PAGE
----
We're sorry, but the page you were seeking does not exist. It may have been moved or expired. Perhaps our search engine can help.
The Alaska Observer
This summer I've noticed a wonderful thing: The arts are everywhere! I had the privilege of attending the Annual Meeting of the Alaska State Council on the Arts a few weeks ago in Anchorage. This was a great opportunity to meet fellow council members face-to-face (those I didn't already know), and to consider some progress recently made in artistic endeavors in Alaska.
Gov. Murkowski appointed me vice chairman of the council back in October, but due to budgetary constraints we usually meet by teleconference. Getting together in person with the council's hard-working staff alongside the talented council members was a treat.
We had a lot to celebrate in this meeting, foremost the successful passage of a $75 increment to our annual budget in the recently concluded legislative session. Some readers may remember the 1980s when the State Council on the Arts had a really large budget ($6 million) and granted what would today be considered enormous sums to local arts groups.
Over the years the Legislature has significantly whittled this figure down, with flat funding over the past few years. I'm very grateful to the Murkowski administration for recognizing the worthwhile, indeed invaluable, job the state council plays in promoting the arts in Alaska.
The arts provide what are known as instrumental benefits in our society, helping to create jobs, making students better at learning, and ultimately making people into better, more perceptive and involved citizens. But the intrinsic value of the arts is a benefit that I want to make sure doesn't go overlooked. The pleasure one gets from attending a play, hearing a concert, reading a poem or story, or viewing some beautiful art, is just as important as creating jobs, even though it may be more difficult to quantify. I am sure you know just what I mean. Of course the private sector must generate most artistic activity, but wisely invested seed money from a public agency, like the state council, goes such a long way to increasing opportunities for all Alaskans.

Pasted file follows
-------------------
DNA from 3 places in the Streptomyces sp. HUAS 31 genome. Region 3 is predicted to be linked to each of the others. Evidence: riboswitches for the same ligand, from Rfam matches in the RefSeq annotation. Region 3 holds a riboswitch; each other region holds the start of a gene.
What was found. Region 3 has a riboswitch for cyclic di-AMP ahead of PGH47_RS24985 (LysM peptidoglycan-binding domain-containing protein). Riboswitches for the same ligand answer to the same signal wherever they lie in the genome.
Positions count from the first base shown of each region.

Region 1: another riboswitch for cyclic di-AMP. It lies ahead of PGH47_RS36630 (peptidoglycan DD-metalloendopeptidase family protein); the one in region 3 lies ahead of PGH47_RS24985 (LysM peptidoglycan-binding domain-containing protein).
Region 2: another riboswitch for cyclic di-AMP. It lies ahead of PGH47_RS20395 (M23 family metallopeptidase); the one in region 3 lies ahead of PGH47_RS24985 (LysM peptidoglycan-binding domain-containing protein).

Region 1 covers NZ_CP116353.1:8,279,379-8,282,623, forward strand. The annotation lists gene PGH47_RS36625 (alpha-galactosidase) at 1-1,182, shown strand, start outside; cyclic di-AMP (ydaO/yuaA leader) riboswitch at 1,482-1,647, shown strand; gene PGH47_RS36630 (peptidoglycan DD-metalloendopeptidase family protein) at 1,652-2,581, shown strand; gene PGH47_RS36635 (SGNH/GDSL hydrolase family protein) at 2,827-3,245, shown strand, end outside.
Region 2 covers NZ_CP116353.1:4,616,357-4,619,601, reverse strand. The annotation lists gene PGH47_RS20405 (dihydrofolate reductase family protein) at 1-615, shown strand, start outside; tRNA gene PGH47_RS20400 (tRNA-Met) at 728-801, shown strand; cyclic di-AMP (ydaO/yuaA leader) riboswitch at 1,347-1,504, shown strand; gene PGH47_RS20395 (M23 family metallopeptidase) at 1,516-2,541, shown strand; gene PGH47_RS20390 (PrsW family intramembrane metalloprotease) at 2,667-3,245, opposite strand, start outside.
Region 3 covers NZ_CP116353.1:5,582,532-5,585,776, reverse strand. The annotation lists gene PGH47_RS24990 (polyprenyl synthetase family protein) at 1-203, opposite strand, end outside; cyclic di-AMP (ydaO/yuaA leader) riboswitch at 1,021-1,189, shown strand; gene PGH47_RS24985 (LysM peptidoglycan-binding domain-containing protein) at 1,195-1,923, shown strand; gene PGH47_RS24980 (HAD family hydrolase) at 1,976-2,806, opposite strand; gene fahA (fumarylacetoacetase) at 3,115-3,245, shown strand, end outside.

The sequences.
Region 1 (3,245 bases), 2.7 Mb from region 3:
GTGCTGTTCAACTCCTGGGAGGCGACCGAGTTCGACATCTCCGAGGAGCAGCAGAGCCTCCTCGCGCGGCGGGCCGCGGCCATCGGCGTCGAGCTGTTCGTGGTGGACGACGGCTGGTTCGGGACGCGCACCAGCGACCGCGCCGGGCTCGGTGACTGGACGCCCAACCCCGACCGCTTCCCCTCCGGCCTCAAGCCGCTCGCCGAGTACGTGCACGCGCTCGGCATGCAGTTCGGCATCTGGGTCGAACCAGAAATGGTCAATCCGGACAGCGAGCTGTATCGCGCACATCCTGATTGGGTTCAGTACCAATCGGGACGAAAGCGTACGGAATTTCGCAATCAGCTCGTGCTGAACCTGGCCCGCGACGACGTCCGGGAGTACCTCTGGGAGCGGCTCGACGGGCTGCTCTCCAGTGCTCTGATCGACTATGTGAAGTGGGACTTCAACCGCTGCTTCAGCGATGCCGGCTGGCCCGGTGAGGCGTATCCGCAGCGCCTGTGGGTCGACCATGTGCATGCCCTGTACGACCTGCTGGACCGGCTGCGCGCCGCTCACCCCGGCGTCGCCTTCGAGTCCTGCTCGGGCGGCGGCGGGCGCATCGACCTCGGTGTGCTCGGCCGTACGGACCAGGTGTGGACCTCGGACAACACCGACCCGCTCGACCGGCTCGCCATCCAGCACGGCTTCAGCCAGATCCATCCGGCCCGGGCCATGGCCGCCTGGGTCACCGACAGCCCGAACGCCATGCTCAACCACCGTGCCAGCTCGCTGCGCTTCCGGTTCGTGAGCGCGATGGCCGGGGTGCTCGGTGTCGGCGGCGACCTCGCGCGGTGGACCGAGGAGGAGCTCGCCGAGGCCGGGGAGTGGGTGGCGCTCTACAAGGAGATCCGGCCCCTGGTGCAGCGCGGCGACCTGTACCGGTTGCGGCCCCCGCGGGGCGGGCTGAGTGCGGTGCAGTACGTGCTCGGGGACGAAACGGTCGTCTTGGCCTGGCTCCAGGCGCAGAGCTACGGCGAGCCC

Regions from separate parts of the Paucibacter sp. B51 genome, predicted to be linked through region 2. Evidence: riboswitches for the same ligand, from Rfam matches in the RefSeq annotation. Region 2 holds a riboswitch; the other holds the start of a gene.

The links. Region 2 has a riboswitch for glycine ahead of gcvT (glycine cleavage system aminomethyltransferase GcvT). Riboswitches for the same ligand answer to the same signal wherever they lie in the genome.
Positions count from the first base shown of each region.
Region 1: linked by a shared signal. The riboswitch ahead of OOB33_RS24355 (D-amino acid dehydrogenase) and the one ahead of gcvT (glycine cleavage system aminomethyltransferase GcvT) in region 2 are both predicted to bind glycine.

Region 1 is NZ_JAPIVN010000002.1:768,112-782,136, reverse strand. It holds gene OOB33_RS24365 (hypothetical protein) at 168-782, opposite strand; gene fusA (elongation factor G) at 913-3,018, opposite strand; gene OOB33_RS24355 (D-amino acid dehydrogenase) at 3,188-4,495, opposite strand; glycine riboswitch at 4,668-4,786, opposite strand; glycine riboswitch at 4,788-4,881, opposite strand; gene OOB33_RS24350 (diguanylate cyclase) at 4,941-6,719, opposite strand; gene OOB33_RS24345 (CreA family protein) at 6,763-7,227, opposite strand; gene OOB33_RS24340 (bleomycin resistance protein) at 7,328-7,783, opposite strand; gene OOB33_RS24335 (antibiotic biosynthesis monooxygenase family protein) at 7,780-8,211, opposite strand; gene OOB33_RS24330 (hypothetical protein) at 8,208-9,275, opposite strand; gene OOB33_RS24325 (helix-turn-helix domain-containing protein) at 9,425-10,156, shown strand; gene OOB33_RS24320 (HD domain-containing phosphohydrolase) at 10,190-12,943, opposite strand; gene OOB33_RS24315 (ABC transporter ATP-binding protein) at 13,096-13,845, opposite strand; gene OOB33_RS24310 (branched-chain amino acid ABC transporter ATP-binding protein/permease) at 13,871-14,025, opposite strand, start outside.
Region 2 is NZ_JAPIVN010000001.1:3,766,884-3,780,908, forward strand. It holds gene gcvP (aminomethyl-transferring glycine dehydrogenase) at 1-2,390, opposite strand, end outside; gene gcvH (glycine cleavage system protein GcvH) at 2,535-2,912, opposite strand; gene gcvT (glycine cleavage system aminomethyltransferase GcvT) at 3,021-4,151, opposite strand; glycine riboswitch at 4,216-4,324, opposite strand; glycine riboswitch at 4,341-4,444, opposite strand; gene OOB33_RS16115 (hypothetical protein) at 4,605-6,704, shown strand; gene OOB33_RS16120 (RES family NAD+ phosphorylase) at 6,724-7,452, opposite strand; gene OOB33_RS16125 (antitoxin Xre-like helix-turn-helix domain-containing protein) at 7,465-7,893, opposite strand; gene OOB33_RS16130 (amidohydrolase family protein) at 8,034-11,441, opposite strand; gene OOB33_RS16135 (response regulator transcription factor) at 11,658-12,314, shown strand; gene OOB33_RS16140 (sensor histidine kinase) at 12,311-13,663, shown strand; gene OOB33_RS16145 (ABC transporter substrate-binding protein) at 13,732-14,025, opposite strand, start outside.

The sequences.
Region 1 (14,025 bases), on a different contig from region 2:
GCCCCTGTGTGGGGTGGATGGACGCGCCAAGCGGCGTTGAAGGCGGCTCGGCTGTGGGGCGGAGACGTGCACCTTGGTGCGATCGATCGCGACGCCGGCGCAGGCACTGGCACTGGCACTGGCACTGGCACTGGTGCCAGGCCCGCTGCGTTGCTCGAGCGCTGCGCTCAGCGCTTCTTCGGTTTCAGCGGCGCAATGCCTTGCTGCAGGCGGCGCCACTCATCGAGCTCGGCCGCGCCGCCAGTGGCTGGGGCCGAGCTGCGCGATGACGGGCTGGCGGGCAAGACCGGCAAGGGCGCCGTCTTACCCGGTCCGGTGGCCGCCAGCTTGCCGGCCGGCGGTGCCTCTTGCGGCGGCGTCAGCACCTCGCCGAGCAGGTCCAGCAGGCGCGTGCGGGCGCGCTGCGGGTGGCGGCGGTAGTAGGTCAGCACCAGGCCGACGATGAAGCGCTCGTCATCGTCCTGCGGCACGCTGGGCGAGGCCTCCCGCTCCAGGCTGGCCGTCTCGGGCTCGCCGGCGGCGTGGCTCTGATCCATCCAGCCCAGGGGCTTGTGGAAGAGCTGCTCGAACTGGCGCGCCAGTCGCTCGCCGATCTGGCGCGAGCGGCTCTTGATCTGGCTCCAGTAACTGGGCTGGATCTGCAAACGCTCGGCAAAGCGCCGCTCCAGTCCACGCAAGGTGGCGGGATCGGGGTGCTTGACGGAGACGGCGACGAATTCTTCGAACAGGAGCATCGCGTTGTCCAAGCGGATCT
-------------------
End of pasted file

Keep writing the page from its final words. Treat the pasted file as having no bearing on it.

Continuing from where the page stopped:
One opportunity I recently had to enjoy the arts in Alaska was as an actor at the Prince William Sound Last Frontier Theatre Conference in Valdez. This was the eighth year I had the pleasure of attending this event, and it was just as incredible as in prior years, despite some changes it's undergone.
The founder of the event, Dr. Jody McDowell, has left Prince William Sound Community College for a position Outside, and she will be sorely missed. Some of her close friends, luminaries in the international theatrical community, also didn't make it back to Valdez this year, but I'm pleased to report that the event is still going strong. Some 200 works were submitted to the play laboratory, and 75 of these were read by actors (including this columnist) before the playwrights and a panel of experts who responded for every one's benefit.
This process helps playwrights at all stages of their craft hone their work, and write better and better pieces. Juneau's Perseverance Theatre represented the capital city with a traveling production of Columbinus, just as forceful and thought-provoking as what we saw on the stage in Douglas this spring. If you've never made it to Valdez for this event, I highly recommend it.
Closer to home, there is a ton of quality artistic activity. First Fridays continue unabated through the summer months, with shows at local galleries including our little space at the Juneau Arts & Humanities Council (on whose board I also serve). JAHC's Gallery Committee is just getting ready to pick artists to show in our space and in two other downtown venues in the coming year.
Our Concerts-in-the-Park continue to delight Friday night audiences, even in the rain (I'm sorry for readers who missed Animatronic Stage Show's stunning performance last Friday night). The State Museum drew a huge crowd for our Independence Day picnic this past Monday, and anyone who hasn't seen the Ray Troll and Fred Machetanz shows has the rest of the summer to remedy this oversight. Juneau is truly blessed as an arts-rich community.
It doesn't take a lot to enjoy the arts in Alaska's capital city, and one further chance I had to enjoy seen artistic expressions was in the Juneau Fourth of July Parade. While not every entry was to my liking, I was impressed by the range of ideas, and the way in which they were executed. Hats off to all of Juneau, for living the artistic life, and making me grateful to live here.
Benjamin Brown is a lifelong Alaskan who lives in Juneau.